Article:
Ancient movement techniques like yoga, tai chi and qigong (chee-gong) can relax your mind and increase flexibility, improving the connection between your physical and mental states. The roots of yoga go back more than 5,000 years, a testament to its enduring value. Today, many people do yoga because it makes them feel centered and relaxed. Modern science has even begun to pay attention, as the practice helps prevent arthritis, asthma, heart disease and diabetes. Yoga can help you stem the ageing process itself.

(** Consult your Co-Captain before beginning any new exercise program)

7. Pharmacist

A pharmacist should do more than just dispense the medicines over the counter as prescribed by your doctor. Pharmacists are trained professionals who know a lot about how medicine affects the body. It is important to find a pharmacist you like and stick with him. This way, he can keep an up-to-date profile of your medical history, allergies and medications. Your pharmacist can also review your profile to see whether any of your current medicines might interact with a new one you are prescribed.

8. Dentist

Dental visits are a must to care for your whole body. Gum disease is a leading cause of body-wide inflammation and can increase your risk for conditions such as diabetes. An appointment every six months for cleaning and check-up is recommended.

9. Eye Doctor

Our eyes need regular exams because eye problems are very treatable when detected early. Your eye doctor should be an ophthalmologist – a medical doctor who provides total eye care, from vision checks to disease diagnosis and surgery. You should visit your doctor at least once in a year.

10. Dermatologist

Any condition of the skin, hair or nails should be evaluated by a dermatologist. It is especially important to have a full-body skin check once a year after age 50 or annually at any age if you have suspicious moles or risk factors such as a family history of skin cancer, fair skin, light-colored eyes, red or blond hair, skin that is freckled or burns easily, or a history of tanning. Most skin cancer is treatable if spotted early.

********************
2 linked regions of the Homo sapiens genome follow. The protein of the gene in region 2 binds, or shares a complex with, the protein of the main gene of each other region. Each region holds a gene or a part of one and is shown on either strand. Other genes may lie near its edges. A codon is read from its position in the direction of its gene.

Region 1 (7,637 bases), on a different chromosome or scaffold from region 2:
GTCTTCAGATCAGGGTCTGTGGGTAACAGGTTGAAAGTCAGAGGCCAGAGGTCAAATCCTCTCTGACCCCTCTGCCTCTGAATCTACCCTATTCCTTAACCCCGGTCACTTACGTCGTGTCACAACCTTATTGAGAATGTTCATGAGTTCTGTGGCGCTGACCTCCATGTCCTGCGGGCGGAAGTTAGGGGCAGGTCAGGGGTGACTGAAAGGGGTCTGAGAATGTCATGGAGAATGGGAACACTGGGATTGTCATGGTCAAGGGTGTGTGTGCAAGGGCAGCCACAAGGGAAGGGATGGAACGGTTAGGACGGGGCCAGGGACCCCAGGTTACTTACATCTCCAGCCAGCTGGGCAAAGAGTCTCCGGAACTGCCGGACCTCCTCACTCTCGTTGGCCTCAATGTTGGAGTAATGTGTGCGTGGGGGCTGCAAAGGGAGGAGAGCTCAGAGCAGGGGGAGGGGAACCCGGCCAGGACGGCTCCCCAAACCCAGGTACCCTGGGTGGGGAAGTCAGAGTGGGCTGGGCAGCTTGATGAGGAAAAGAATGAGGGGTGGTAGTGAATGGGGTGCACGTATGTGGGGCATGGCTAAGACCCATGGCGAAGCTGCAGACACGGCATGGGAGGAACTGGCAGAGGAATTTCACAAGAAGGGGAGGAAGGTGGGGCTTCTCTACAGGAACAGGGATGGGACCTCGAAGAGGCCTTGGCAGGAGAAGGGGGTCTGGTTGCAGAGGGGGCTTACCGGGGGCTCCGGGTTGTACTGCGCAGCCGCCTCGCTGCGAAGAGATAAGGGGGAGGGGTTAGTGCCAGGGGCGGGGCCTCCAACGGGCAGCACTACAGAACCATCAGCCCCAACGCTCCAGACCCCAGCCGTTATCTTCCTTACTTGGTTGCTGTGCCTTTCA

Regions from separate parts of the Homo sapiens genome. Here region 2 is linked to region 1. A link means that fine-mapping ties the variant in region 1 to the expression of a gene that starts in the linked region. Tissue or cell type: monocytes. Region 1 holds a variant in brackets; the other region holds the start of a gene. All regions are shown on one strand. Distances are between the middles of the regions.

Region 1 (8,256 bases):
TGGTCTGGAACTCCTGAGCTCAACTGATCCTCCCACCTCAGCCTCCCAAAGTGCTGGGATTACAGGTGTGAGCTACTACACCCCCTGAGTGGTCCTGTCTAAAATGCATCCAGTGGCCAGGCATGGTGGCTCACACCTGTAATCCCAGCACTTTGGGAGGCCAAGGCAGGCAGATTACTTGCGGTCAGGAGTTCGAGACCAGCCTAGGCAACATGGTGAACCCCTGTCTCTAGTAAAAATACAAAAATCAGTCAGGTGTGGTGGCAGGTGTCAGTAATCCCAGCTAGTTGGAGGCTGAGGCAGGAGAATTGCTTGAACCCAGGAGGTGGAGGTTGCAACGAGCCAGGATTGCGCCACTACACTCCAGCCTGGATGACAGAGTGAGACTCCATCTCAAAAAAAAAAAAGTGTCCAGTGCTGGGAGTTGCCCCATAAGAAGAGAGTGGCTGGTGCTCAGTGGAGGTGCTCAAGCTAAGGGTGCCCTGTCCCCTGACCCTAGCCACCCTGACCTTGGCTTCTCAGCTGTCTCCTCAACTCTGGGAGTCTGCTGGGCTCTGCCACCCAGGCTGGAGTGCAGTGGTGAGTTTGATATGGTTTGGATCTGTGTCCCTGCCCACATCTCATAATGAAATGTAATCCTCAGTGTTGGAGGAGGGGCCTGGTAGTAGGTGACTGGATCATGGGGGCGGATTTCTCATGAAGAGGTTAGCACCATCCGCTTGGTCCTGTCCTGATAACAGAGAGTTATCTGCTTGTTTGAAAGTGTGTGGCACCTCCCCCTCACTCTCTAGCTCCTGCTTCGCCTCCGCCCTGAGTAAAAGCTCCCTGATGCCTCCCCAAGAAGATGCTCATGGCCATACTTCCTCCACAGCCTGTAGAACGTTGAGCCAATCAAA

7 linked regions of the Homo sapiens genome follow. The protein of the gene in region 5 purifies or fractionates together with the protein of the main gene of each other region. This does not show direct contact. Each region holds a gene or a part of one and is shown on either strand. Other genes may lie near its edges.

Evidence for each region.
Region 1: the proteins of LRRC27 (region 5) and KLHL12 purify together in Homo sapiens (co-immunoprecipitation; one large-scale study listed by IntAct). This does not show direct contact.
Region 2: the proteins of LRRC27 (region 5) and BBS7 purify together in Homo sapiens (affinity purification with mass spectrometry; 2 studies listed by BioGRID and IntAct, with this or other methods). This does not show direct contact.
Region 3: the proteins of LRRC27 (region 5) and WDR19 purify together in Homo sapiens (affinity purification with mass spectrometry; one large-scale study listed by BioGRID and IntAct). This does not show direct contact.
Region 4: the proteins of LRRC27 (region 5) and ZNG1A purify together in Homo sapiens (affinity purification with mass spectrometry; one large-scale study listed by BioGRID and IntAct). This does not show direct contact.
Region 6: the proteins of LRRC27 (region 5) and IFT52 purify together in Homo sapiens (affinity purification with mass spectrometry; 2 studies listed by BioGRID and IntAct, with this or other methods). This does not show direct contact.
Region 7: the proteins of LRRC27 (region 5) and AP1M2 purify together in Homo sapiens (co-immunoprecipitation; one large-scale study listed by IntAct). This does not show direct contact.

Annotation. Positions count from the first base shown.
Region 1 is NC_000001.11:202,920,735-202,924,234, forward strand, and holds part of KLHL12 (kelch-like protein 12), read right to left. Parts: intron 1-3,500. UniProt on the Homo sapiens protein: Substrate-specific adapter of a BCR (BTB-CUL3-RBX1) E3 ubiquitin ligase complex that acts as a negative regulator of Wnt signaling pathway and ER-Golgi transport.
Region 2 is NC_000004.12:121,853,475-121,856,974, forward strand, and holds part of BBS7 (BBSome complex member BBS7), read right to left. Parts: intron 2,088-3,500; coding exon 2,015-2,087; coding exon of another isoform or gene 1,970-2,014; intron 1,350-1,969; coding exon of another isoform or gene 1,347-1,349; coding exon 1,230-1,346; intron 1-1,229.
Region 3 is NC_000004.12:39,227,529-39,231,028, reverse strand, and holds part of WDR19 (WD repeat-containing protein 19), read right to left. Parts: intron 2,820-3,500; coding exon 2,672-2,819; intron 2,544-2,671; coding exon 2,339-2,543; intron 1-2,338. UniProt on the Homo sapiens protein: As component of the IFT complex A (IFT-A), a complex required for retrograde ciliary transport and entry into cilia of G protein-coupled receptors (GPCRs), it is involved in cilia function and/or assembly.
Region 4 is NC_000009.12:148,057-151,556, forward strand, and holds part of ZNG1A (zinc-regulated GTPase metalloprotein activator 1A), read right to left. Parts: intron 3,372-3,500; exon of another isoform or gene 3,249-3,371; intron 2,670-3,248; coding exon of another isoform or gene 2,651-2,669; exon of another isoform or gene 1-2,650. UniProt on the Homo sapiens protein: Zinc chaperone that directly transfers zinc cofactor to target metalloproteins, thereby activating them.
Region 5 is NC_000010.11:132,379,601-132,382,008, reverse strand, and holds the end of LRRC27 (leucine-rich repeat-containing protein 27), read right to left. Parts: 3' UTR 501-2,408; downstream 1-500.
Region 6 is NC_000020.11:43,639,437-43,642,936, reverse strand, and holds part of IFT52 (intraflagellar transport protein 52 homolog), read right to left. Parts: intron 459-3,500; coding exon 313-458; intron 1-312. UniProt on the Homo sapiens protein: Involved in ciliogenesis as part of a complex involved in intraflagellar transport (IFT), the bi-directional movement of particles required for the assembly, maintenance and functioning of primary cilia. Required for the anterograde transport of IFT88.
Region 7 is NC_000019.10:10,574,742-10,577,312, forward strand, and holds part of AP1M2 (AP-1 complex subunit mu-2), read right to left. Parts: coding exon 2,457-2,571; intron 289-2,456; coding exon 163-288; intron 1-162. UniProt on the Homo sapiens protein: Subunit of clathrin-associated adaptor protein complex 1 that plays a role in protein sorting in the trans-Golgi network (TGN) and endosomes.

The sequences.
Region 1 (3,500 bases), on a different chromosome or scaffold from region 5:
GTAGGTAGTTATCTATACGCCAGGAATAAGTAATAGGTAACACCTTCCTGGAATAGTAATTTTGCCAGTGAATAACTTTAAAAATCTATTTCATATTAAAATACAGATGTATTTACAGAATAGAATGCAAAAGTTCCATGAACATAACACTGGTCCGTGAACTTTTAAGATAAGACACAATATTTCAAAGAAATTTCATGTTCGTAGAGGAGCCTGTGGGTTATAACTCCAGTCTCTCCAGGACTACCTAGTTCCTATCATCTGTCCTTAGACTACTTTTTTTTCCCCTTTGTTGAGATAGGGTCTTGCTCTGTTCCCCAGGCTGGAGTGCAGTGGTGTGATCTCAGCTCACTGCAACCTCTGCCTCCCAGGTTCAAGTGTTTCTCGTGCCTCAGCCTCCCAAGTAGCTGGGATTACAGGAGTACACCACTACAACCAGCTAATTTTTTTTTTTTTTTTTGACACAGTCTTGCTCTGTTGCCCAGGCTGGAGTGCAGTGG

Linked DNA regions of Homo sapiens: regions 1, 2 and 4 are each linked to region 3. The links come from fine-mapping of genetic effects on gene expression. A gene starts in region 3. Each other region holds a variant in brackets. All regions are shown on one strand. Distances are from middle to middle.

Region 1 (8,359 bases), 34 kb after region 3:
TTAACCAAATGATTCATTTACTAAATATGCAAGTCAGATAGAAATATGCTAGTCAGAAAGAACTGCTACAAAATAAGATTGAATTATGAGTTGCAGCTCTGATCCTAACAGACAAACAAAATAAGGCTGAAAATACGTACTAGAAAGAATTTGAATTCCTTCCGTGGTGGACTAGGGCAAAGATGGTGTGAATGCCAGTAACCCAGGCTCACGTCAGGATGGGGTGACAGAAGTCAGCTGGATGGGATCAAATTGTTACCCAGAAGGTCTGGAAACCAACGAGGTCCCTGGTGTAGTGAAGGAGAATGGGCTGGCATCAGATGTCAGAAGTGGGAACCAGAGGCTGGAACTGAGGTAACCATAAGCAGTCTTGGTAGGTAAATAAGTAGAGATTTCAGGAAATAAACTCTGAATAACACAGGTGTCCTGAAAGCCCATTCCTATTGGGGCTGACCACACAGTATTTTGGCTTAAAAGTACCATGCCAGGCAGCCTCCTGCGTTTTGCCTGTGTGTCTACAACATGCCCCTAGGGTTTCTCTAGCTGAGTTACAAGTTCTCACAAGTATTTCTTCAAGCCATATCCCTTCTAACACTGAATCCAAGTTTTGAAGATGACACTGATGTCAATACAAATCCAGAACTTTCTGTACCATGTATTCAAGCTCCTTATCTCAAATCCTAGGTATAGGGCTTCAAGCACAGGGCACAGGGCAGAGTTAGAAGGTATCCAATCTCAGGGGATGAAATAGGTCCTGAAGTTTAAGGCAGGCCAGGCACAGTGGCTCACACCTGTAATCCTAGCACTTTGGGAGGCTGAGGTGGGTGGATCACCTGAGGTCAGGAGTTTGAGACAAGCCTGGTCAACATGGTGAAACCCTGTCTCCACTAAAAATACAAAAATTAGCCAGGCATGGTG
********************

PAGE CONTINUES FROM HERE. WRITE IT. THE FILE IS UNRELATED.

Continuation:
Always remember to keep your primary doctor abreast of your care with other health practitioners. He or she can still provide valuable input in tailoring your treatment plan and needs to stay in the loop so you can receive the best care.

Go “Team You!”


The information shared is solely intended to present alternate views and not to diagnose or claim to prevent, treat, mitigate or cure health conditions. No attempt is being made to recommend specific products as treatment of disease. In presenting this information, no attempt is being made to provide diagnosis, care, treatment or rehabilitation of individuals, or apply medical, mental health or human development principles, to provide diagnosing, treating, operating or prescribing for any human disease, pain, injury, deformity or physical condition.

The reader is made aware that this information is not intended as medical advice, but rather a sharing of knowledge and information accumulated from various sources. It is strongly encouraged to make your own health care decisions based upon your research and in partnership with a qualified health care professional. You and only you are responsible if you choose to do anything based on what you read.